Waste water treatment plants are relatively ineffective to remove micro-pollutants such as diclofenac and metoprolol. Ph.D. researcher Wenbo Liu improved existing technologies to degrade these components using anaerobic conditions as well as bacteria.
During the last decades, waste water treatment technologies have improved dramatically. Removing organic substances and nutrients, like phosphorous and nitrogen, are highly effective. However, increasing amounts of pharmaceutical residues end up in waste water and are not sufficiently removed with conventional technologies. As a result, these substances end up in natural water systems. Despite their low concentrations, their toxicity pose an increasing threat to the ecosystem as well as the drinking water supply. For example, in The Netherlands diclofenac, a non-steroid anti-inflammatory drug (NSAID) (fig. 1a) and beta-blocker metoprolol (fig. 1b) is used by more than one million people annually.
Often, as much as half of these compounds are not taken up by the body, but excreted in urine. In addition, breakdown products are excreted as well and may pose additional risks to the environment and affect our ecosystem and drinking water safety. With ageing populations, amounts of pharmaceuticals discharged into aquatic ecosystems will only increase. ‘Diclofenac is among the most persistent and toxic pharmaceuticals’, says ETE scientist Wenbo Liu. ‘It shows toxic effects already at low concentrations.’ Therefore, EU placed this pharmaceutical on the watch list of persistent compounds, requiring environmental monitoring. Nevertheless, release of pharmaceuticals into the environment is not yet regulated.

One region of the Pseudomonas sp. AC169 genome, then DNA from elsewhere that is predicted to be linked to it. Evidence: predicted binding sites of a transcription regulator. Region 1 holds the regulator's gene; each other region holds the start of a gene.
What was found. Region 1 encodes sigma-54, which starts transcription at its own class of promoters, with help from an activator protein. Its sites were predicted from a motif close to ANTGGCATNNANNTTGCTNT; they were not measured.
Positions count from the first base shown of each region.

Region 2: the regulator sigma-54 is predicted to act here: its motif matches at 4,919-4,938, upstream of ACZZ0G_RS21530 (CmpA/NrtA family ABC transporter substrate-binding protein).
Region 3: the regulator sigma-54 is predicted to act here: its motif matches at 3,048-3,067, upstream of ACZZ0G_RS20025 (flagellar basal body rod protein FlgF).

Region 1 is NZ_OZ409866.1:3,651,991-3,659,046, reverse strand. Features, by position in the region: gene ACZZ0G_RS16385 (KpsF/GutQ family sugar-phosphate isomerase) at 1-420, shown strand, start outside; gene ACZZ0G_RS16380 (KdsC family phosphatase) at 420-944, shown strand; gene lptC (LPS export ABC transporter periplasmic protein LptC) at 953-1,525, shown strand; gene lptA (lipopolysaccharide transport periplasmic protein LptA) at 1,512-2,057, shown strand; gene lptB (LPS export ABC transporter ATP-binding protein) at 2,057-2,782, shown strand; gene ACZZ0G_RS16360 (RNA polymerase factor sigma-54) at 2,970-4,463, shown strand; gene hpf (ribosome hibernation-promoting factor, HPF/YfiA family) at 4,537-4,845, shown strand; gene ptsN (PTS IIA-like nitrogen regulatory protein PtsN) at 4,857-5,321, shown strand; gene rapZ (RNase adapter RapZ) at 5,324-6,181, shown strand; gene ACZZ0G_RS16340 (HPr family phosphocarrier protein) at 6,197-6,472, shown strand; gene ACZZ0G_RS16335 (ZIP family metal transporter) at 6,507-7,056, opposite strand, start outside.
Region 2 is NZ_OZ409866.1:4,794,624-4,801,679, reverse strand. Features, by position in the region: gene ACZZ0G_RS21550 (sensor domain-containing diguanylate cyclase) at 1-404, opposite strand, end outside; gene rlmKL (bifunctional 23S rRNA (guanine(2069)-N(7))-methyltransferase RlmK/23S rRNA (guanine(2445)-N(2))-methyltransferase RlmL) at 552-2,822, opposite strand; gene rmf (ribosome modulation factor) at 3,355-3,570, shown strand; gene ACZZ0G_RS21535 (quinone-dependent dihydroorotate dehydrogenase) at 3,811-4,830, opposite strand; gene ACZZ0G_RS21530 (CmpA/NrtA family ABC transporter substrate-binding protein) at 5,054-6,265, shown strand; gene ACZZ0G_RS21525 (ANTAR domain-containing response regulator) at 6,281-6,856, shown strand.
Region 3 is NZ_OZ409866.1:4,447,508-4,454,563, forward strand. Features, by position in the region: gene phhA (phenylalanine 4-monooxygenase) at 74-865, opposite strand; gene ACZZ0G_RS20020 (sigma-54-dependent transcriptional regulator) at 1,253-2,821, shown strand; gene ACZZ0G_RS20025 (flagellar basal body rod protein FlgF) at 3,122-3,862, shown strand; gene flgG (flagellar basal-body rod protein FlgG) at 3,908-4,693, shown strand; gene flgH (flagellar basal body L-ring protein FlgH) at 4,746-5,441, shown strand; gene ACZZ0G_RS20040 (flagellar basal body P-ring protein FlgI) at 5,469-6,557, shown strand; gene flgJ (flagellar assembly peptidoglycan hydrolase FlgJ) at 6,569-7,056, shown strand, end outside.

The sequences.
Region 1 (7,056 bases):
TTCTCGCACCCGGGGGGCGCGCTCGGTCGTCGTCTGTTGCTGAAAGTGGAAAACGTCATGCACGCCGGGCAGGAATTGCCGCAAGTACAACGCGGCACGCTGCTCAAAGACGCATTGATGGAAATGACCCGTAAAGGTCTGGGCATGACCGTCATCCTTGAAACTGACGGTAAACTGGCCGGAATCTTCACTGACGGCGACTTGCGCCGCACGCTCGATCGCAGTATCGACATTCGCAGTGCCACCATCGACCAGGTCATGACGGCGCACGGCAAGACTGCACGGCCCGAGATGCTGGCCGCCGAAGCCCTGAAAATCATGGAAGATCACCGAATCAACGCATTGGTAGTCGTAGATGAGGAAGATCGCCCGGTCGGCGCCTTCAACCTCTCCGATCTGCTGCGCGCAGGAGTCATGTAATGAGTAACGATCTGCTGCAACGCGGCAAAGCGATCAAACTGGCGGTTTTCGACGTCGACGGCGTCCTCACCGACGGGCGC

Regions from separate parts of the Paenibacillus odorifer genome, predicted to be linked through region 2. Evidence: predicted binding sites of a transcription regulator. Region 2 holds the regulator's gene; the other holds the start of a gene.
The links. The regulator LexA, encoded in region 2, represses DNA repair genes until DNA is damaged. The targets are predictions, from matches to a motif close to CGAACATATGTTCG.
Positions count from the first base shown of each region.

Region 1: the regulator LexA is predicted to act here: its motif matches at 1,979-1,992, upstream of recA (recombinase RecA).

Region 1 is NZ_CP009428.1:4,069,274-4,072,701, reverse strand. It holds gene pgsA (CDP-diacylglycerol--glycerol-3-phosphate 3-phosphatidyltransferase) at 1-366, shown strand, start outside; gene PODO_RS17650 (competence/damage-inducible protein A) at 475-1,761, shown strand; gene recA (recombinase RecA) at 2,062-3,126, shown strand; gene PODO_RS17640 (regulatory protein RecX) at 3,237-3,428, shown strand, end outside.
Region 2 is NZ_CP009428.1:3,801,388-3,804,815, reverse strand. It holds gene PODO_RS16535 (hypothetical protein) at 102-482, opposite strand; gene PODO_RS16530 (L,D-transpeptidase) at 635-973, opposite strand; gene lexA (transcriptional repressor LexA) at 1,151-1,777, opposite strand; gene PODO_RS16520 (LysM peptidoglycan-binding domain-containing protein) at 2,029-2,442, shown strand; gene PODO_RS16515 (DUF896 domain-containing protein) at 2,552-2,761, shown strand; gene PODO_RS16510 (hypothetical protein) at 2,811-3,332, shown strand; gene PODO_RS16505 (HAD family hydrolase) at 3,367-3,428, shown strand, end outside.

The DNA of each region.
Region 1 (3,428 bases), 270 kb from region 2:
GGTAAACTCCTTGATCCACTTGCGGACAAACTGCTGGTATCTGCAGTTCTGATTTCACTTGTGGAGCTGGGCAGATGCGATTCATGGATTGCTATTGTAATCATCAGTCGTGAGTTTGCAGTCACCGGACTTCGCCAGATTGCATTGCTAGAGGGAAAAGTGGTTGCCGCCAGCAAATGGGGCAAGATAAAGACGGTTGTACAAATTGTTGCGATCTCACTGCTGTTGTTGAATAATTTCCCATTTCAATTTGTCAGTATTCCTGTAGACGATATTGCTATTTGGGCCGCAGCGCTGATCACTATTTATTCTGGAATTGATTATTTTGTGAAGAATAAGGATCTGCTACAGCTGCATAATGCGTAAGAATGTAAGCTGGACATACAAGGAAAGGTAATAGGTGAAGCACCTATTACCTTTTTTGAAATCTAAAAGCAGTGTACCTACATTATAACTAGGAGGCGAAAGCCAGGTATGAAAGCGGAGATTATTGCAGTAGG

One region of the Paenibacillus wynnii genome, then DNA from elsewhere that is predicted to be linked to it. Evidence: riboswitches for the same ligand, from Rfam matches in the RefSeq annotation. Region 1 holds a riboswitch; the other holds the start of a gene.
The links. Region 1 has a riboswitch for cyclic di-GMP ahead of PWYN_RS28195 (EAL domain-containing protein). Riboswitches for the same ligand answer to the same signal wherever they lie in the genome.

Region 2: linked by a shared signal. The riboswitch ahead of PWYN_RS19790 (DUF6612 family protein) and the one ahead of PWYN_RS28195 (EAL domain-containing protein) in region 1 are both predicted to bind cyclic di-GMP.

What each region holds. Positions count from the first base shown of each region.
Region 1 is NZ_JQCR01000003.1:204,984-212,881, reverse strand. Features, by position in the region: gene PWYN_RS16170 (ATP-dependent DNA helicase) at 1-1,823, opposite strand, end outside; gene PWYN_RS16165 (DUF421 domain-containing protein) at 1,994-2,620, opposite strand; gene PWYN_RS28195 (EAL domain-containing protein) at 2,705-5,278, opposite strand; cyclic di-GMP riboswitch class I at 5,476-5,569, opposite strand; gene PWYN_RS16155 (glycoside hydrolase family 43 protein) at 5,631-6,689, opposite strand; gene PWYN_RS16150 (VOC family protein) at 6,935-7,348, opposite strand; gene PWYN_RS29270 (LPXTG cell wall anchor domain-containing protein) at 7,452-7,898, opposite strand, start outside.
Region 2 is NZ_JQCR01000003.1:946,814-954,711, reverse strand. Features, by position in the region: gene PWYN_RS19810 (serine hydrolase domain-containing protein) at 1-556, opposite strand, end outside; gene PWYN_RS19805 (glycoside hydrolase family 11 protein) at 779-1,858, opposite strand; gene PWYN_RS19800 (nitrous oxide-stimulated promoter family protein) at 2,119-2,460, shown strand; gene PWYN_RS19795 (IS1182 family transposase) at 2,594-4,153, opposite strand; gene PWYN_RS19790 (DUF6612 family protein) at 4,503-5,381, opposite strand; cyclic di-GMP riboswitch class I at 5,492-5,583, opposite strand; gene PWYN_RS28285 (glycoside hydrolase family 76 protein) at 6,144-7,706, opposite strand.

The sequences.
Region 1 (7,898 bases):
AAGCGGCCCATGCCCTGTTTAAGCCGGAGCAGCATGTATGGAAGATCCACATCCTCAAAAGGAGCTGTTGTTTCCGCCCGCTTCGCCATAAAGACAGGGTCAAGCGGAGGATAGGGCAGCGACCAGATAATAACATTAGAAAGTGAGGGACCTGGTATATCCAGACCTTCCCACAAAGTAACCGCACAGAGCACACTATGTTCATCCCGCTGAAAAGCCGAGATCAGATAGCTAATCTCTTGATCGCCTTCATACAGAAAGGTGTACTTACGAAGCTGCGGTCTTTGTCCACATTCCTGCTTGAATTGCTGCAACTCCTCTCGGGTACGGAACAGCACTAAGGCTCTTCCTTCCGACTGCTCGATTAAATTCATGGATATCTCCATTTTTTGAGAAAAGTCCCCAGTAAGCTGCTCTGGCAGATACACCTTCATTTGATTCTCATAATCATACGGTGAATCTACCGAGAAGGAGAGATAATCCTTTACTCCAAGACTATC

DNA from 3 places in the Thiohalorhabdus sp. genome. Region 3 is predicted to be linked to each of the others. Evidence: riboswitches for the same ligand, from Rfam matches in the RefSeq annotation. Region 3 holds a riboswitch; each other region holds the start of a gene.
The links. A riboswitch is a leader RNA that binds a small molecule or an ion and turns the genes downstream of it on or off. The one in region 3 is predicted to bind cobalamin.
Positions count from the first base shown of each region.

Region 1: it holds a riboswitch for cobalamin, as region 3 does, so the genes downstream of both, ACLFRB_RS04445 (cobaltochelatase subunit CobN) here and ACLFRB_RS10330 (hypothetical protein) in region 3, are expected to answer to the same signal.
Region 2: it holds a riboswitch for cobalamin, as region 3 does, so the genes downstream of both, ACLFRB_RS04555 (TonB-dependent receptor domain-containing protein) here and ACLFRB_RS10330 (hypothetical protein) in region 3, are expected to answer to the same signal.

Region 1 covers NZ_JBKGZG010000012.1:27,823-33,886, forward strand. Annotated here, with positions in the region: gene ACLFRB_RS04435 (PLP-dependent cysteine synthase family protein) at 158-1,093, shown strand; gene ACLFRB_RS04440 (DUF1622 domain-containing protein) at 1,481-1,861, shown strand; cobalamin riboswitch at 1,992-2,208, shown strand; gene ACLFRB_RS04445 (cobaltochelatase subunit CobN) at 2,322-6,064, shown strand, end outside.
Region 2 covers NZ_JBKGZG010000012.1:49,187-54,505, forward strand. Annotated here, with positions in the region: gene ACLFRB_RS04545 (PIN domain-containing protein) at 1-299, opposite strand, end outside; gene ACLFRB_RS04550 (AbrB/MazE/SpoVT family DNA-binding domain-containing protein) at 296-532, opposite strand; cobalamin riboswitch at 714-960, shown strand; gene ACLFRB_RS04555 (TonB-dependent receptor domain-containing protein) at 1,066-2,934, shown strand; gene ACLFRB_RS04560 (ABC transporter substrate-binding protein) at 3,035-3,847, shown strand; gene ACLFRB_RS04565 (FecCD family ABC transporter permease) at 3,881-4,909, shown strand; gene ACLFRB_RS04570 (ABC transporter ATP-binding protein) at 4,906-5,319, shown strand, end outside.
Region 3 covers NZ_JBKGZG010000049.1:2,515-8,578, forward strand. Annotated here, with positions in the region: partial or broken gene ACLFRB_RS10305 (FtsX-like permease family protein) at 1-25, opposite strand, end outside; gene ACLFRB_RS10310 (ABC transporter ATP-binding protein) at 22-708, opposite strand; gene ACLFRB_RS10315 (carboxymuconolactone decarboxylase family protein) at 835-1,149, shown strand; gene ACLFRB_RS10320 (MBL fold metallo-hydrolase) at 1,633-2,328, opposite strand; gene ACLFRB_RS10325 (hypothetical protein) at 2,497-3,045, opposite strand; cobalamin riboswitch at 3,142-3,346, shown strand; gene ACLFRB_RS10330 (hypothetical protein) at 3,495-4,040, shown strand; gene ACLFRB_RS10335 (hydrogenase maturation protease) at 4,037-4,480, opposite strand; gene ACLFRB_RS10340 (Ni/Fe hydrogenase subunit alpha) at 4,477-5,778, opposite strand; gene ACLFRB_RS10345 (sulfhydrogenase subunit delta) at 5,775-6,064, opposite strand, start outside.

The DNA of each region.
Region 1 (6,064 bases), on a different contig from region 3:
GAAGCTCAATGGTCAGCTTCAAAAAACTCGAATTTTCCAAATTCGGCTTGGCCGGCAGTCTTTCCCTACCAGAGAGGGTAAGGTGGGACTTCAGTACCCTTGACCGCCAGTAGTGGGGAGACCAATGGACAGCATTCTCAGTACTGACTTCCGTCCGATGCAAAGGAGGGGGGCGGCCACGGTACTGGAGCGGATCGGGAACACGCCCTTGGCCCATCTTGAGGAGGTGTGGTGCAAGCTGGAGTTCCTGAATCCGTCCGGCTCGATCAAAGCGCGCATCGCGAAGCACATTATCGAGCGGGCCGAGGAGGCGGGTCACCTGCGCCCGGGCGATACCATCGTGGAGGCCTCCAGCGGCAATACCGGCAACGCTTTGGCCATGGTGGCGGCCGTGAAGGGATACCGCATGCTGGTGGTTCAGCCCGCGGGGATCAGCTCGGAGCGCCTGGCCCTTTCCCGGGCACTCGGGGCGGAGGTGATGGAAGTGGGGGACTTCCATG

More efficient methods
‘Current methods to remove micro-pollutants from waste water include advanced oxidation, adsorption to activated carbon’, Liu explains. ‘These methods are often not very efficient. Therefore, we were looking for improved, more efficient methods to degrade recalcitrant pharmaceuticals, like diclofenac and metoprolol.’ By experimenting with different reaction conditions and the absence or presence of microorganisms to help degradation, Liu managed to improve the well-established manganese-oxide (MnO2) oxidation method. In the absence of oxygen (anoxic conditions), degradation of diclofenac was largely improved, he found out. After 24 hours of reaction, removal efficiencies were about 60% with oxygen, but increased to over 90% under conditions without oxygen, an improvement of 50% (fig.2).
Hard to degrade
To enhance diclofenac degradation even more, Liu combined anaerobic MnO2 oxidation with additional breakdown by microorganisms. This didn’t result in a better removal efficiency though. ‘Based on other research, we expected to see a better degradation of diclofenac, because certain bacteria are able to break down persistent compounds’, says Liu. ‘But possibly diclofenac is too difficult to degrade for bacteria due to the presence of two stable phenyl rings in the molecule.’
Metoprolol, on the other hand, showed significant improved degradation when combining anaerobic MnO2 oxidation and microorganisms. After 50 days, using MnO2 oxidation only, metoprolol concentrations dropped from 11 mg/l to 7 mg/l, a decreased of about 36%. Including microorganisms spectacularly decreased concentrations to less than 1 mg/l.